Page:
Doing our duty means so many things to so many people and or situation. But what this essentially entails is, doing what is reasonable and right. With respect to sustainable environment and productive economy, McDonough and Braungart in their epic book, Cradle to Cradle, indicated that doing our duty means when industries and people: 1) build buildings which like trees produce more energy than they consume; 2) develop factories that produce effluents that ends up being people’s drinkable waters; 3) establish transportation systems that improve people’s quality of life as they strive to deliver goods and services; 4) produce trillion dollars worth of goods and materials that serve human and natural purposes; and 5) spin out products that are recyclable; alternatively, products that can return industrial cycles to supply high-quality raw materials for new products. Fortunately, Washingtonians are familiar with doing our duty with respect to these identified obligations. We championed n…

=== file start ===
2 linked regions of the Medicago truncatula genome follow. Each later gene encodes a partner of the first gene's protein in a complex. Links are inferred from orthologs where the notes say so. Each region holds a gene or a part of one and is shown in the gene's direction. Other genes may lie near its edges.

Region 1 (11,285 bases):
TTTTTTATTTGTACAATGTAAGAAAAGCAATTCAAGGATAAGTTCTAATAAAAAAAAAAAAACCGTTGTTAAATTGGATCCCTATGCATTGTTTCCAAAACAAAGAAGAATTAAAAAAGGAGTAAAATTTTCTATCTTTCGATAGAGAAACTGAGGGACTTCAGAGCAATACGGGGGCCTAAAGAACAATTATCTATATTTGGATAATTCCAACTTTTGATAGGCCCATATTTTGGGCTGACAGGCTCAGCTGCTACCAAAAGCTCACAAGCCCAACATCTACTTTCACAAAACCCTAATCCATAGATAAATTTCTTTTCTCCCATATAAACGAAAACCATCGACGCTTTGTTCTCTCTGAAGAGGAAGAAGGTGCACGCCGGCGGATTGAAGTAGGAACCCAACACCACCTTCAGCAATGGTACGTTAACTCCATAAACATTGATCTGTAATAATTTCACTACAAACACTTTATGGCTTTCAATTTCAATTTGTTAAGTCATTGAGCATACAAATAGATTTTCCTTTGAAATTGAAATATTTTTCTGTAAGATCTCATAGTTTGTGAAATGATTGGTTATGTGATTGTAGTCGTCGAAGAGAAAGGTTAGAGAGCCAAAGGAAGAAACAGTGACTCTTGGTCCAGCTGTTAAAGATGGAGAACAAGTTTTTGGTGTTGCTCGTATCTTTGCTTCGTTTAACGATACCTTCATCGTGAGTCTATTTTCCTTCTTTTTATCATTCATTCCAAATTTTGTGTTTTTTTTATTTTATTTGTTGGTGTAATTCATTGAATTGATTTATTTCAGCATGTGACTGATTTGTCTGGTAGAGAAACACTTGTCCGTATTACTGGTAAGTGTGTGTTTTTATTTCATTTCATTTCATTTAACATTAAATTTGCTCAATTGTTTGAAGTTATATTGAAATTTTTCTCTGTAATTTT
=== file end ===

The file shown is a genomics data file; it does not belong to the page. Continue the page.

Policing Lobbyist influence on Environmental Bills in Washington State.

Something knocked me out silly today. It is the fact that many lobbying groups in Olympia are going scot free with no active scrutiny of their disclosure reports. As the debate on the clean energy bill raves in the other Washington, our experience in the loss of key active votes for Washington State Environmental and Clean Energy Bills makes me want to cry foul. The failures of some Environmental and Clean Energy bills in the recent session of Washington legislature make me wonder if the influence of money had not done damage to some of those bills. I am tempted to believe that some of the key votes that could have cradled the clean energy and environmental initiatives into laws, failed because the lobbyist groups did whatever they are known to do: Influence, Influence, and Influence.

We cannot stop lobbyist groups from continuing in a business they know best, but we can sure make them accountable about the way they conduct their business and filed their disclosure reports. In a recen…

Keeping everyone focused on passing the American Clean Energy and Security Act of 2009 (ACES).